Hagel was met with silence when he told troops in a Bagram hangar: “This is a happy day. We got one of our own back.” It was unclear whether the absence of cheers and applause came from a reluctance to display emotion in front of the Pentagon chief or from any doubts among the troops about Bergdahl.
Poll the troops who were there. I’ll bet they don’t think it was so “unclear.” As for Todd’s point about the White House expecting “euphoria,” there are only two possibilities. One: Despite a Pentagon investigation in 2010 into Bergdahl’s disappearance, despite Michael Hastings’s article two years ago in Rolling Stone, despite the fact that Bergdahl apparently left a note confirming his desertion, somehow everyone in the administration who had input into this prisoner swap missed the longstanding accusations against him. They thought they were bringing home a guy who was captured heroically in combat and have now been caught completely by surprise. I don’t buy that, although I’ve had a few dozen conservative pals warn me on Twitter over the past 24 hours to never underestimate Hopenchange’s ignorance and incompetence. Point taken, and if this were purely a policy matter, I might go along. It isn’t. It’s a political landmine too and O’s usually careful to protect his own political capital. Someone surely looked into Bergdahl’s disappearance and signed off on this knowing the allegations against him.
Which brings us to the other possibility. Namely, Obama expected “euphoria” over Bergdahl’s release not because he didn’t know about the desertion claims but because he assumed that most of the public would never find out. I think he expected the media to go face-first into the tank in ignoring the desertion angle in the interest of (a) protecting the White House and (b) playing up the gauzy “POW reunited with parents” human-interest stuff. And you know what? That was a reasonable expectation. They probably thought that any desertion claims against Bergdahl would be confined to Fox and a few problematic segments on Jake Tapper’s show, all of which could be ignored and ghettoized as some new right-wing bugaboo (sorry, Jake) that no one else need take seriously. Michael Tomasky was way out in front of that yesterday morning. But then all sorts of big-media outlets dug in — the Times, WaPo, NBC, ABC, and on and on — and that made the “politicization” defense too difficult (although the left, God love ’em, is still trying). I’m shocked by how eagerly the media went after it, frankly, although not as shocked as the White House. The X factor they didn’t anticipate, I’ll bet, is that soldiers like Cody Full would come forward and risk retaliation for putting his name to the “deserter” theory. It’s one thing to call a Republican a hack, it’s another to call a veteran who was there and who lost friends in the hunt for Bergdahl one. They’ve been left with no counter.
All of which is to say, this seems to boil down to a fundamental misunderstanding by the White House of military culture. If soldiers had reacted the way O expected, celebrating the release of a POW, it really would have tamped down the criticism of Bergdahl. For obvious reasons: If the men who risk their lives defending America are willing to forgive him and welcome his return, who are the rest of us to question him? But that’s not how the men who served with him reacted; in fact, unless I missed it, not a single member of Bergdahl’s unit has spoken up in his defense. Obama gambled heavily that both veterans and the media would keep quiet. He lost.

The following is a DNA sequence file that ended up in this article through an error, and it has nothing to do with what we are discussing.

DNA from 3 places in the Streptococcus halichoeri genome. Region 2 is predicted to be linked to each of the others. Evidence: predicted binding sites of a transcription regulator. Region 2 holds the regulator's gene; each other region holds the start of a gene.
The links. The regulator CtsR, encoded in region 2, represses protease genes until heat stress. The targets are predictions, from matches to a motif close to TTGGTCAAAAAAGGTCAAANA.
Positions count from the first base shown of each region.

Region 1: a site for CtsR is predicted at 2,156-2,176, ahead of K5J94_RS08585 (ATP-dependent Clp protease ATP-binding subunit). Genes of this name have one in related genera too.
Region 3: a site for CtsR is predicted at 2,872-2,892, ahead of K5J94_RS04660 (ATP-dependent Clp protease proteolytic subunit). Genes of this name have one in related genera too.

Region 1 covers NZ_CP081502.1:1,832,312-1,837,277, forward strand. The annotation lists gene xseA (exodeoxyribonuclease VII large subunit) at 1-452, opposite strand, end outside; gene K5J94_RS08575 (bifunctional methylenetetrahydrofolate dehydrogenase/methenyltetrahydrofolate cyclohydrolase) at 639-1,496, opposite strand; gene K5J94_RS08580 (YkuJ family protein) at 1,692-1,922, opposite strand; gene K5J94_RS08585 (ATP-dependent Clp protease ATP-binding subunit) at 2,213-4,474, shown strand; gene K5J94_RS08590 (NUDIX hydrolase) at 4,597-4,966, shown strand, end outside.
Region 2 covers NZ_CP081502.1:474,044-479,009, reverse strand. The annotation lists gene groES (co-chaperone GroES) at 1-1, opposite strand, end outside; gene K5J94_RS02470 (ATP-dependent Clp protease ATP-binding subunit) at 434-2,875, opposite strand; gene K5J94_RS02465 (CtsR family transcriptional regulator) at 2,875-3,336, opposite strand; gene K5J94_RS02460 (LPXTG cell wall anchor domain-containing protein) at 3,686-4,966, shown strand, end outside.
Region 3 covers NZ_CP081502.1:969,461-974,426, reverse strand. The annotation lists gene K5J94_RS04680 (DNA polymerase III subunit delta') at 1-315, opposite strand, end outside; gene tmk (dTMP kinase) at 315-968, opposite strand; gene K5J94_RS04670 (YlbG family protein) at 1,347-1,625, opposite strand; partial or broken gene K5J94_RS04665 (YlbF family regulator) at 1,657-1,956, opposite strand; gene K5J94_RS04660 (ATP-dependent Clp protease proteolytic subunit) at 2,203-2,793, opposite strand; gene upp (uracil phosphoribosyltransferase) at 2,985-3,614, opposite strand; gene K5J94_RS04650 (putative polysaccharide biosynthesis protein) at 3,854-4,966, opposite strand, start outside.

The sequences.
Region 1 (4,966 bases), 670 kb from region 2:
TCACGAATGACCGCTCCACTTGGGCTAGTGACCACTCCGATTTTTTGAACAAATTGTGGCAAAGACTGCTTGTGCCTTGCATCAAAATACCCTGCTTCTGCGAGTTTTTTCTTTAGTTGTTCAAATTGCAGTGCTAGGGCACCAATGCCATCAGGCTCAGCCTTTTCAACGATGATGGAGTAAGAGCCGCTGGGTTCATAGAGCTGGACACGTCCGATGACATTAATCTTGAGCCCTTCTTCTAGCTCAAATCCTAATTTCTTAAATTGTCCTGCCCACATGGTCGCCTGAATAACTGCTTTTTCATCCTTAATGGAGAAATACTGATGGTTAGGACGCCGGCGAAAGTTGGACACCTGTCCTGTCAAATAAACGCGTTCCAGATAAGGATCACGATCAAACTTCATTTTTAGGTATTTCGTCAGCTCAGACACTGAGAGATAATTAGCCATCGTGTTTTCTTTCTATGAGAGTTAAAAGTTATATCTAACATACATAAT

Update: You feeling euphoric yet?
But officials in the Pentagon and intelligence communities had successfully fought off release of the five men in the past, officials tell Time. “This was out of the norm,” says one official familiar with the debate over the dangers of releasing the five Taliban officials. “There was never the conversation.” Obama’s move was an ultimate victory for those at the White House and the State Department who had previously argued the military should “suck it up and salute,” says the official familiar with the debate…
Those opposing release had the benefit of secret and top secret intelligence showing that the five men were a continuing threat, officials familiar with the debate tell TIME. But in the push from the White House and the State Department to clear the men, opponents to release found themselves under constant pressure to prove that the five were dangerous. “It was a heavy burden to show they were bad,” says the second source familiar with the debate.
Opponents of release say absent a peace deal with the Taliban, the release makes no sense. “When our military is engaged in combat operations you’re always going to err on the side of caution,” says the first official familiar with the debate. “Just conceptually, how much sense does it make to release your enemy when you’re still at war with him?”
Obama’s national security team wanted the transfer to happen so it happened, despite the concerns of the Pentagon and the IC. Closing Gitmo means everything, even if the price is sending these lunatics back into battle.
Which makes me wonder: The media’s assuming that the White House wanted an American POW back so badly that they’d reluctantly agree to release five very dangerous Taliban to make it happen. In reality, maybe the reasoning went the other way. Maybe, in the name of finally closing Gitmo, they were eager to get rid of the five Taliban but realized that they couldn’t free them without paying a heavy political price. If, however, they could get the last American prisoner in Afghanistan back as part of a trade, that might give them enough cover to make it happen. It wasn’t Bergdahl who drove the deal, in other words, it was springing these guys from Gitmo. Bergdahl was just a bit of political sugar for the White House that’s now suddenly turned sour on them.